Close call with phishing on facebook

It was 11:30 pm and having just completed my mango picture and dinner last night, I was relaxing on the couch, watching ‘Everybody Loves Raymond’ on my desktop. Few minutes into the sitcom, my iPhone beeped and showed an alert about some comment on one of my facebook Notes.

Laptop wasn’t very far – so while still following Ray’s comedy on big screen, opened facebook on laptop to review the comment. I then moved on to email in another tab and was browsing through without any particular intent.

Then I saw one of my old colleagues initiate a chat conversation on facebook. It’s been a long time I spoke with her and was a little surprised to receive a message at that hour. She started with regular pleasantries like ‘how u doing?’ and ‘what u upto?’ stuff. Everything was fine with me, and I told her so.

When I asked her the same questions back, response wasn’t as expected. She said things were not good at her end. I thought it’s the regular “missing-India” kinda complaints I receive from many people I know who live outside India.

This situation was different.

She told me they had a worst vacation ever. I assumed something did not go as planned and so she was still feeling bad about it. May be it was a couple of weeks ago or so, I thought.

As our conversation progressed further, she explained that she got stranded in Scotland at the moment. Based on the fine language she was using and calm composure she maintained, it did not appear right. But if she is on facebook, catching up with a long lost colleague, she’s possibly held up at an airport, bored, with an Internet kiosk or something. Why not?

I inquired if it was a flight delay. She said they were mugged at gun point and were stolen of cash, credit cards and phones. A story like this, fiction or real is in general associated with phishing. So, I paused the show I was watching, and started thinking about the live situation. I sat upright and took a moment to scroll up and read the complete conversation again, just to make sure I got it right.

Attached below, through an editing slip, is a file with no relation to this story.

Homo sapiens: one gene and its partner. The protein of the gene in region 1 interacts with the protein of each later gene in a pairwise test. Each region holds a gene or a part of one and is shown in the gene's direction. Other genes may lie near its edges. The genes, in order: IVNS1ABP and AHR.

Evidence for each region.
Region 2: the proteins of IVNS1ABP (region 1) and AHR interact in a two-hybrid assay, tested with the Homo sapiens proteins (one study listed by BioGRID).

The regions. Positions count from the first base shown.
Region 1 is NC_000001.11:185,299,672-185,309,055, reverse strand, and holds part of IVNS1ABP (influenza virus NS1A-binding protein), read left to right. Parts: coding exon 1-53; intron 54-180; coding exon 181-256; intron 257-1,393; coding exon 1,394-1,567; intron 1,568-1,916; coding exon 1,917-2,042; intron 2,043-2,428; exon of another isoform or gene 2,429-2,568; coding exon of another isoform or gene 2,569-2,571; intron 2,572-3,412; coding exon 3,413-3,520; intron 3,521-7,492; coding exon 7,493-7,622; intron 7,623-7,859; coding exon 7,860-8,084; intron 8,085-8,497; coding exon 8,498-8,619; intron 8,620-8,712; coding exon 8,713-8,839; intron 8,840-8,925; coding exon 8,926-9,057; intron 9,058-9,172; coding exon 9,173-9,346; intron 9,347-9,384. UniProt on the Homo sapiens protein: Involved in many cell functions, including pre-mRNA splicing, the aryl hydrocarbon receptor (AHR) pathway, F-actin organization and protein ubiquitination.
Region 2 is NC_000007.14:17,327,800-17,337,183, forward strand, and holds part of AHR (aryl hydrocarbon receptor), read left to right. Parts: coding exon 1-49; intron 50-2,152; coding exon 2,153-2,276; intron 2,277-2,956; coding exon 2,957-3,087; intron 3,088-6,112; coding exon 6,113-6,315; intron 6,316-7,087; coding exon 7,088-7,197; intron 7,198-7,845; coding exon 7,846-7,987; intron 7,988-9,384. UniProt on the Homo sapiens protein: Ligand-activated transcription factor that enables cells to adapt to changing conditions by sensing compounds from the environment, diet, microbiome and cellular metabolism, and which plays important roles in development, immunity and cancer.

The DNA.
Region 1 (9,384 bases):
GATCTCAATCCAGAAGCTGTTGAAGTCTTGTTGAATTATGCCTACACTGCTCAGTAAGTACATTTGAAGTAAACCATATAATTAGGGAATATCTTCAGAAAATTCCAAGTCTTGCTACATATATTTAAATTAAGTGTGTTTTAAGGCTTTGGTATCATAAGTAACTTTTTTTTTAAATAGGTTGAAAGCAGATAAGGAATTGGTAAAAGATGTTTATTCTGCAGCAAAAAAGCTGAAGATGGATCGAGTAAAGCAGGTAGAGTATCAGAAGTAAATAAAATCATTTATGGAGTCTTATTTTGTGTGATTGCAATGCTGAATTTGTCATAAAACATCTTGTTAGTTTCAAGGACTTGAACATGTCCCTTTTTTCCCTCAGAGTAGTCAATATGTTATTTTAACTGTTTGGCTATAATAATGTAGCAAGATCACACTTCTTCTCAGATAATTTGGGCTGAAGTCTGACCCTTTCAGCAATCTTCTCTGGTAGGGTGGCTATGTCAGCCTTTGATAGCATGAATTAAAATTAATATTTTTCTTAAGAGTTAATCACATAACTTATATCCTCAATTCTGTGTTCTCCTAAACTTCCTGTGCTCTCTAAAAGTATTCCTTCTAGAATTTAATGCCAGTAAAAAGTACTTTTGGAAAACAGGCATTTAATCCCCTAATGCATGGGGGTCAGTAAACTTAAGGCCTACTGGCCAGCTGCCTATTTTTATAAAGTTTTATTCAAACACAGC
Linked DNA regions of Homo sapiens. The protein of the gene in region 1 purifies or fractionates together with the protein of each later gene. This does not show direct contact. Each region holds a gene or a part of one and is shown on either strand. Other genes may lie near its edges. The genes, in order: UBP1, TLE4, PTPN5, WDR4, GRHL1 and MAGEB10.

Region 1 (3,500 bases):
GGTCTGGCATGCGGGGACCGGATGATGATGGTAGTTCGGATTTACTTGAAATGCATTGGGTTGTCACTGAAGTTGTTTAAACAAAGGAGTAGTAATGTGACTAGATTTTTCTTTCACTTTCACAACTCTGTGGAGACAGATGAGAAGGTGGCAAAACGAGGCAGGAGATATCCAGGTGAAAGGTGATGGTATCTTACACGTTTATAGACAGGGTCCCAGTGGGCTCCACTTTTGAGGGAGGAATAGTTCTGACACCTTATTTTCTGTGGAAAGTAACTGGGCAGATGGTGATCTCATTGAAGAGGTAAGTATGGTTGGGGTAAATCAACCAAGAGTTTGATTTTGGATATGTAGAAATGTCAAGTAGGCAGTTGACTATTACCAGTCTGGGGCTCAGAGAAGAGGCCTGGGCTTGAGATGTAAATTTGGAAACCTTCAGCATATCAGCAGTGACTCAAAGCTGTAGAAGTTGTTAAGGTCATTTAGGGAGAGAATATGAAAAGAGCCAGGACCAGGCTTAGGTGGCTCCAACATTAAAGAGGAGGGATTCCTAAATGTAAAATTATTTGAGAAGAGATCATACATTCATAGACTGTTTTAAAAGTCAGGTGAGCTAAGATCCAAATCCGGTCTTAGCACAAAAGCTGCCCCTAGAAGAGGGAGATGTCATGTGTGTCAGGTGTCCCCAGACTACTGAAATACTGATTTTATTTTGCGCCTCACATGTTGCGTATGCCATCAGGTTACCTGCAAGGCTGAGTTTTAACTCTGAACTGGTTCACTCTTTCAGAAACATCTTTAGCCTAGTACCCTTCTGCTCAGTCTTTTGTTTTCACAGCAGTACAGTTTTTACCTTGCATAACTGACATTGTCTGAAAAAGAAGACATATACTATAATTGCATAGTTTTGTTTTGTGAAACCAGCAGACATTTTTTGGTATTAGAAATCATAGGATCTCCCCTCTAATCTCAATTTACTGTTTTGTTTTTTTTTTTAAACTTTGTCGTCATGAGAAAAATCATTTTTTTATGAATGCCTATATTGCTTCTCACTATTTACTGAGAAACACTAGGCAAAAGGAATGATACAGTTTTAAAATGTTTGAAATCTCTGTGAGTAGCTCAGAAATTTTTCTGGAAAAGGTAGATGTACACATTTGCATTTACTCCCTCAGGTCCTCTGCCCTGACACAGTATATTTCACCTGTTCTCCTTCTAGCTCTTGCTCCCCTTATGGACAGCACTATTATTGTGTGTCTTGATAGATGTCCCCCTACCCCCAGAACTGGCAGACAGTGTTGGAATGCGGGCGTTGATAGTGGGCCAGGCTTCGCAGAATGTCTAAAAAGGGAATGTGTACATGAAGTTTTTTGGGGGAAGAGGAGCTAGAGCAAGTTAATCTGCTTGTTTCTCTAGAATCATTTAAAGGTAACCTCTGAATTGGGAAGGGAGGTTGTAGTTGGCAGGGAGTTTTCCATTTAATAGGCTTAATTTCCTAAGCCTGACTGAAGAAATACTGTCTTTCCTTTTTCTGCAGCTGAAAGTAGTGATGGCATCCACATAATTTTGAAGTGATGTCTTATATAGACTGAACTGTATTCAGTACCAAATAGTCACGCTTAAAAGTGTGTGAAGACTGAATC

Few questions ran through my mind, some sensible and some cautious.

Is this a real person talking to me? I mean, I know her as a colleague so I know she is a real person. But, is she the one who is actually chatting with me at the moment? Is she in a situation where she could use some help? If yes, I ought to help in any way I could. May be I can buy her flight tickets so she could reach home! But, wait. What if her account is hacked and if this is a phishing attempt?

There is one more clue left to judge if this is an authentic trouble situation or phishing – asking for sensitive information like bank or credit card details. That will help me decide to some extent. Asking for help is understood; asking for credit card number and related details is suspicious!

This friend of mine is a Telugu girl, currently staying in US with her husband. Just a habit I guess, chatting was in English all the while. I continued the chat after the mugging story, but in Telugu. If she is who I think she is, I know she speaks good Telugu and should not be any problem in discussing the situation further. I got prepared to help her (of course) but only after at least one confirmation of her authenticity. However, what if she is hesitating to ask for help because we haven’t spoken in years? I myself asked her if she needs any help, in Telugu. As soon as I sent a few sentences in Telugu, she went offline.